Critics’ Picks

View of “Matias Faldbakken: Effects of Good Government in the Pit,” 2017–18.

View of “Matias Faldbakken: Effects of Good Government in the Pit,” 2017–18.


Matias Faldbakken

Astrup Fearnley Museet
Strandpromenaden 2
September 22, 2017–January 28, 2018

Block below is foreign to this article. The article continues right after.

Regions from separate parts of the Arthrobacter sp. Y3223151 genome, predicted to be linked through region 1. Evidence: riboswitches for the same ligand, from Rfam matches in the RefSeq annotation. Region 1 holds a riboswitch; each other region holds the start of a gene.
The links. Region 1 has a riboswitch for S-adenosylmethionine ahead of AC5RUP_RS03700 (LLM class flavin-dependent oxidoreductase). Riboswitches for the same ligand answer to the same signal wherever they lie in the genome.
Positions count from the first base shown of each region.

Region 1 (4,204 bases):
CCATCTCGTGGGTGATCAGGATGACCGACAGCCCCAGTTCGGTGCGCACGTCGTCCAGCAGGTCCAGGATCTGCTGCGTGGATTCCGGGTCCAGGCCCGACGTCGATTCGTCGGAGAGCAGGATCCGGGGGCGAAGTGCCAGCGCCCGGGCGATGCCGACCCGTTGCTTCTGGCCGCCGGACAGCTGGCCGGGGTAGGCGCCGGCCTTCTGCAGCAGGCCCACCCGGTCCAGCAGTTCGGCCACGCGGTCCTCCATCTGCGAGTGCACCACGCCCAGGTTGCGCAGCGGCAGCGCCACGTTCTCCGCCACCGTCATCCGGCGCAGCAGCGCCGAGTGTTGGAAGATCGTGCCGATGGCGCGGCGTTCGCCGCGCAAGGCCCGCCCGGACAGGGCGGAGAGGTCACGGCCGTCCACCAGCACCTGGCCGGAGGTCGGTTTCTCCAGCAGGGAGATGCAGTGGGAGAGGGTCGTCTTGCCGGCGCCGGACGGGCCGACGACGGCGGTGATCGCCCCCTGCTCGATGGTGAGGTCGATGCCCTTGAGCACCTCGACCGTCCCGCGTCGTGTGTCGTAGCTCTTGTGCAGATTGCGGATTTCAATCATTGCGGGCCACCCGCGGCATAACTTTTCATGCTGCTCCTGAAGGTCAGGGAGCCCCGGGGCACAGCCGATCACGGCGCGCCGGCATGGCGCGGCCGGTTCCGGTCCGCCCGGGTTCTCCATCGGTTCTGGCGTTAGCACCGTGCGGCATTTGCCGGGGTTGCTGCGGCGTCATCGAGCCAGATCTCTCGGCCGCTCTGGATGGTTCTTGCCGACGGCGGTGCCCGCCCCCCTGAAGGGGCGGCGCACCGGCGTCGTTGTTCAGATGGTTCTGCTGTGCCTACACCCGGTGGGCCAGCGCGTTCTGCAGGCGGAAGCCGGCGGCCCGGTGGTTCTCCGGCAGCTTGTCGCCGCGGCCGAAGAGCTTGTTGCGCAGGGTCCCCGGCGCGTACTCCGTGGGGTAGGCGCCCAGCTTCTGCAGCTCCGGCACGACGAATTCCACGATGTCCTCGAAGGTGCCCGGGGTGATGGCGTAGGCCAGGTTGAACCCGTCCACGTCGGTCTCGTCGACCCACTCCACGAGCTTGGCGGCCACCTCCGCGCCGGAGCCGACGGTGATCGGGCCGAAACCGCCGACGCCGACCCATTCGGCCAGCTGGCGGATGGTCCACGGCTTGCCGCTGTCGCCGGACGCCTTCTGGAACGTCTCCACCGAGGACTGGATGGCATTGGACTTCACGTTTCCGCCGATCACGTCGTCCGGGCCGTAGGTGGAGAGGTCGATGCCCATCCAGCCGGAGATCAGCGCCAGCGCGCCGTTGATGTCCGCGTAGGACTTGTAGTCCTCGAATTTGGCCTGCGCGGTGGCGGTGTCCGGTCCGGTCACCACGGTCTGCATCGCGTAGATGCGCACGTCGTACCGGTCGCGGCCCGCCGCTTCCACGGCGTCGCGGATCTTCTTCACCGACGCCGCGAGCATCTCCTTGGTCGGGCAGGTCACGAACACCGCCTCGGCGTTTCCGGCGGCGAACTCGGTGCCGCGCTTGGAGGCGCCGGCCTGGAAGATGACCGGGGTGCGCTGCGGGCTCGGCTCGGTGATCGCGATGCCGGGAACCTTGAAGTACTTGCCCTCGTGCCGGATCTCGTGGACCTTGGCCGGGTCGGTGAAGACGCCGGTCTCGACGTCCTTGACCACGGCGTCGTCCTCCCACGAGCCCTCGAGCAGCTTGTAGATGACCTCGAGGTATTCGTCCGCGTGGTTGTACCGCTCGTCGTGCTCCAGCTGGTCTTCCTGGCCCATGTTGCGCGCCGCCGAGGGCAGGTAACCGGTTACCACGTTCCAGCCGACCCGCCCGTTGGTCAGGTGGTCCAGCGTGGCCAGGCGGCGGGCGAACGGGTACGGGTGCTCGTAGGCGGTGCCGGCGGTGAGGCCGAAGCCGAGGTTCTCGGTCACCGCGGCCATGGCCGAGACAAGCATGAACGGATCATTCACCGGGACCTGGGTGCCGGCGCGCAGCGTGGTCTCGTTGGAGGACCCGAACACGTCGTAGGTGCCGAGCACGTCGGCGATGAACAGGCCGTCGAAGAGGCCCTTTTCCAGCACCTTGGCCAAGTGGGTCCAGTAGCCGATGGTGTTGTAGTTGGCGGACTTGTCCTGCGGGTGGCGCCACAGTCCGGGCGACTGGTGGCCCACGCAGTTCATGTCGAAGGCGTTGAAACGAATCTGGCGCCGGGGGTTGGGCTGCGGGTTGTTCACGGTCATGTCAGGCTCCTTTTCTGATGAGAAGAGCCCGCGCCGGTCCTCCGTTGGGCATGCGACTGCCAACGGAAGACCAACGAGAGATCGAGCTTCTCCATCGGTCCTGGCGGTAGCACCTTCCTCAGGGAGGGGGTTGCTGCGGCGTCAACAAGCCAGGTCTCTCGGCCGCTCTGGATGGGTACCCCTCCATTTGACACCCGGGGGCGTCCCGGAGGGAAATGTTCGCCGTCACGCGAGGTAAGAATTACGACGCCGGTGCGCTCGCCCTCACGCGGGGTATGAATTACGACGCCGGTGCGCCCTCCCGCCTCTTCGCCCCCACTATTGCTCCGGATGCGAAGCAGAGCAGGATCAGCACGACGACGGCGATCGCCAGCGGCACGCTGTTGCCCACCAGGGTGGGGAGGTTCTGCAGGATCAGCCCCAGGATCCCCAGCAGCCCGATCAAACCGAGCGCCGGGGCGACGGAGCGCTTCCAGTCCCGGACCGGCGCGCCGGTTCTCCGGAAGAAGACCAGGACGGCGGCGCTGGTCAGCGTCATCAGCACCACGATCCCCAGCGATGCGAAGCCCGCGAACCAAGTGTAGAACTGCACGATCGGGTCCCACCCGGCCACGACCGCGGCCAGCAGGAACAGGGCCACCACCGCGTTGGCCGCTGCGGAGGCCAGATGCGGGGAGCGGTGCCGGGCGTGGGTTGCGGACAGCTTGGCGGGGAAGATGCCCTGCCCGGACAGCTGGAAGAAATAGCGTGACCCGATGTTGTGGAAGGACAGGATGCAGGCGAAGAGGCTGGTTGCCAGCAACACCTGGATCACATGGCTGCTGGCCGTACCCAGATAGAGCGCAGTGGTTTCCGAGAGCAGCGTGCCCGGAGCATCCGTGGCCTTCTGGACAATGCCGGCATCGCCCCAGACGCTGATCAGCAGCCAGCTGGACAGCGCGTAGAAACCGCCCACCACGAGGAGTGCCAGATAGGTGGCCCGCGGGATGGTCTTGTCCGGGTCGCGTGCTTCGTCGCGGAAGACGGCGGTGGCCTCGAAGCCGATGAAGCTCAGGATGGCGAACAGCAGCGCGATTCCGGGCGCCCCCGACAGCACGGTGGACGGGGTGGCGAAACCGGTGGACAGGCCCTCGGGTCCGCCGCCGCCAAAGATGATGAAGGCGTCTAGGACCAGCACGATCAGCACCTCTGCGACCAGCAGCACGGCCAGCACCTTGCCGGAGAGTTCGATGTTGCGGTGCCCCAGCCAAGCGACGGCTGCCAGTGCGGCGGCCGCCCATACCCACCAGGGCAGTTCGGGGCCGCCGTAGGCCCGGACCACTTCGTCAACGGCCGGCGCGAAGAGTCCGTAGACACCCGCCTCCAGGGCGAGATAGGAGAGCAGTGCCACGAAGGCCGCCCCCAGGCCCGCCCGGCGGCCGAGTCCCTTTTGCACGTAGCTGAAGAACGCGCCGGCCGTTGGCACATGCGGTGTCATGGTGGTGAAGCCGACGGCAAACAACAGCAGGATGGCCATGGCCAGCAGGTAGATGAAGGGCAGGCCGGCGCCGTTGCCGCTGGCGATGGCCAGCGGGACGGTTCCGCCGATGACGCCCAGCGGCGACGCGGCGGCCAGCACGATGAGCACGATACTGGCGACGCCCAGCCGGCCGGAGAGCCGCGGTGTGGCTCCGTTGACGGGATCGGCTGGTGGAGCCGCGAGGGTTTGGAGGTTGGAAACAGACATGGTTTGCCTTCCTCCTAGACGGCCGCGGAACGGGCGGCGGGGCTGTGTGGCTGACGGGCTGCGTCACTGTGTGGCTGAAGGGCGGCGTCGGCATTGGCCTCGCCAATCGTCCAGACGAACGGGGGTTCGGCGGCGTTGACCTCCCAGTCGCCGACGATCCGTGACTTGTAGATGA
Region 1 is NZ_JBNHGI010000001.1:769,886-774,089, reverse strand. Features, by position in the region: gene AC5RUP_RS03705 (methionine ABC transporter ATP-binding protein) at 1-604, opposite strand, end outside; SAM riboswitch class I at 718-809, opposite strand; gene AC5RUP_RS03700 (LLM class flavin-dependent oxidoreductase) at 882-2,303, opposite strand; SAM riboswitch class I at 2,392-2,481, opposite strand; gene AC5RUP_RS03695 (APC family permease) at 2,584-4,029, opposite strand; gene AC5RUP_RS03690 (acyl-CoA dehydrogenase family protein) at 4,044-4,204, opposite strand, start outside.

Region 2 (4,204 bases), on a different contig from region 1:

In Matias Faldbakken’s latest exhibition of sculptures, paintings, and installations, a speculative future universe—where the virtual world is impossible to distinguish from the real—is offered. The simulated perhaps isn’t what one might associate with some of the brutal objects here, including Untitled (Locker Sculpture #06), 2017—several lockers strapped together with lever straps, bending the hard metal––and the four heavy concrete sculptures in Television Sculpture #1–4, 2011. Yet the three large walls covered in domestic tiles (Tile Sculpture #1–#3, all 2017) force one to encounter the virtual in a profound way, which becomes quite clear with the looping film Never Come Down, 2017. This piece is presented on a pixel-pitch screen, a high-resolution LED display. In the work, an appropriated video meme that went viral among Trump supporters is altered so that the president’s head has been cropped out. In between the images and loud sounds, the pixels of the screen become visible. They expose a grid that recalls the tiled walls, and together, the two works generate an architectonic environment where digital reality exceeds the surface of the screen. As a whole, the exhibition evokes what Gilbert Simondon once referred to as an “associated milieu”—a setting where the natural and technological worlds are metaphorically morphed, allowing for the critical exploration of the existence and formation of life.